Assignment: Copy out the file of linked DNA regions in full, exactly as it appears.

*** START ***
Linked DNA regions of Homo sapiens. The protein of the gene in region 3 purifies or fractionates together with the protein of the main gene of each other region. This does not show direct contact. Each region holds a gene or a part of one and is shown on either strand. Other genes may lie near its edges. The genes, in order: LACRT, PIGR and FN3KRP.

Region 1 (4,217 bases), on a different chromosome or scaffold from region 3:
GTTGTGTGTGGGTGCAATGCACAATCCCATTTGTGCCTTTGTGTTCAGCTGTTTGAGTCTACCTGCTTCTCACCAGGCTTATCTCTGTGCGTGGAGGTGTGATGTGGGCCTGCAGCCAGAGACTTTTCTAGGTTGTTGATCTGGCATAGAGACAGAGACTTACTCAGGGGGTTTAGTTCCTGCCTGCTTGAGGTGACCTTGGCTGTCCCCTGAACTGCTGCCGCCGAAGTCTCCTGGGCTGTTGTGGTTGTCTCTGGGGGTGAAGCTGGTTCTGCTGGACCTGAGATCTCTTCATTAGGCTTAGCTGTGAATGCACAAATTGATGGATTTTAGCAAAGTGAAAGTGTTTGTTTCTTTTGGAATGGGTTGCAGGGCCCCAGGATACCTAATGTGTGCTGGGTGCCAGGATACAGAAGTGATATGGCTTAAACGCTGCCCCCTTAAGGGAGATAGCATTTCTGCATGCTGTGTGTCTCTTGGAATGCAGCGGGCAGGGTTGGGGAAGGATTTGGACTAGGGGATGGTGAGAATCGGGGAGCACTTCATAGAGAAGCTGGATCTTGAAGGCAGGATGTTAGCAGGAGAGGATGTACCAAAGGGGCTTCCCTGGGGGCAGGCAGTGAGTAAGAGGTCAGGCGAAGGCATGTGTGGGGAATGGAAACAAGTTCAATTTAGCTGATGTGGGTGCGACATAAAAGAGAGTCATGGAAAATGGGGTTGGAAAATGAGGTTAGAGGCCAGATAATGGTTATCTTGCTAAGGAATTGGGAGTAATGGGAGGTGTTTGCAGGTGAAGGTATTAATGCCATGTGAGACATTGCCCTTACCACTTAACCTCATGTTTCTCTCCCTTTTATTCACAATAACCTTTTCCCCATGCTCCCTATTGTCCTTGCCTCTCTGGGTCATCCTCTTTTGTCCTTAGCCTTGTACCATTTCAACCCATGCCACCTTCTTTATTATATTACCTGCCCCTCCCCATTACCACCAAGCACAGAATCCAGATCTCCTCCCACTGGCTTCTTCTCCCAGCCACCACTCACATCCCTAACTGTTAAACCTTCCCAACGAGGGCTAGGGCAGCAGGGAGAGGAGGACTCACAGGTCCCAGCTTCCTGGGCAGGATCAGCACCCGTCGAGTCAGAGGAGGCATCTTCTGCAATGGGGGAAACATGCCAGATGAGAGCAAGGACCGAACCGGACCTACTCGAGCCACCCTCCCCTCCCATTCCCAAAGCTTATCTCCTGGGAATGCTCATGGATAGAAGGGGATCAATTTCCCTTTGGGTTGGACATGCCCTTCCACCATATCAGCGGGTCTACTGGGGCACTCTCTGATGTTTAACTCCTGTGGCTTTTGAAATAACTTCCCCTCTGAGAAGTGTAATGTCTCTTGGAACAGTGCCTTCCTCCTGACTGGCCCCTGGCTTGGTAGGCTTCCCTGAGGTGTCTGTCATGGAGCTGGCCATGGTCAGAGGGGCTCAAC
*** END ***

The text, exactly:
Linked DNA regions of Homo sapiens. The protein of the gene in region 3 purifies or fractionates together with the protein of the main gene of each other region. This does not show direct contact. Each region holds a gene or a part of one and is shown on either strand. Other genes may lie near its edges. The genes, in order: LACRT, PIGR and FN3KRP.

Region 1 (4,217 bases), on a different chromosome or scaffold from region 3:
GTTGTGTGTGGGTGCAATGCACAATCCCATTTGTGCCTTTGTGTTCAGCTGTTTGAGTCTACCTGCTTCTCACCAGGCTTATCTCTGTGCGTGGAGGTGTGATGTGGGCCTGCAGCCAGAGACTTTTCTAGGTTGTTGATCTGGCATAGAGACAGAGACTTACTCAGGGGGTTTAGTTCCTGCCTGCTTGAGGTGACCTTGGCTGTCCCCTGAACTGCTGCCGCCGAAGTCTCCTGGGCTGTTGTGGTTGTCTCTGGGGGTGAAGCTGGTTCTGCTGGACCTGAGATCTCTTCATTAGGCTTAGCTGTGAATGCACAAATTGATGGATTTTAGCAAAGTGAAAGTGTTTGTTTCTTTTGGAATGGGTTGCAGGGCCCCAGGATACCTAATGTGTGCTGGGTGCCAGGATACAGAAGTGATATGGCTTAAACGCTGCCCCCTTAAGGGAGATAGCATTTCTGCATGCTGTGTGTCTCTTGGAATGCAGCGGGCAGGGTTGGGGAAGGATTTGGACTAGGGGATGGTGAGAATCGGGGAGCACTTCATAGAGAAGCTGGATCTTGAAGGCAGGATGTTAGCAGGAGAGGATGTACCAAAGGGGCTTCCCTGGGGGCAGGCAGTGAGTAAGAGGTCAGGCGAAGGCATGTGTGGGGAATGGAAACAAGTTCAATTTAGCTGATGTGGGTGCGACATAAAAGAGAGTCATGGAAAATGGGGTTGGAAAATGAGGTTAGAGGCCAGATAATGGTTATCTTGCTAAGGAATTGGGAGTAATGGGAGGTGTTTGCAGGTGAAGGTATTAATGCCATGTGAGACATTGCCCTTACCACTTAACCTCATGTTTCTCTCCCTTTTATTCACAATAACCTTTTCCCCATGCTCCCTATTGTCCTTGCCTCTCTGGGTCATCCTCTTTTGTCCTTAGCCTTGTACCATTTCAACCCATGCCACCTTCTTTATTATATTACCTGCCCCTCCCCATTACCACCAAGCACAGAATCCAGATCTCCTCCCACTGGCTTCTTCTCCCAGCCACCACTCACATCCCTAACTGTTAAACCTTCCCAACGAGGGCTAGGGCAGCAGGGAGAGGAGGACTCACAGGTCCCAGCTTCCTGGGCAGGATCAGCACCCGTCGAGTCAGAGGAGGCATCTTCTGCAATGGGGGAAACATGCCAGATGAGAGCAAGGACCGAACCGGACCTACTCGAGCCACCCTCCCCTCCCATTCCCAAAGCTTATCTCCTGGGAATGCTCATGGATAGAAGGGGATCAATTTCCCTTTGGGTTGGACATGCCCTTCCACCATATCAGCGGGTCTACTGGGGCACTCTCTGATGTTTAACTCCTGTGGCTTTTGAAATAACTTCCCCTCTGAGAAGTGTAATGTCTCTTGGAACAGTGCCTTCCTCCTGACTGGCCCCTGGCTTGGTAGGCTTCCCTGAGGTGTCTGTCATGGAGCTGGCCATGGTCAGAGGGGCTCAAC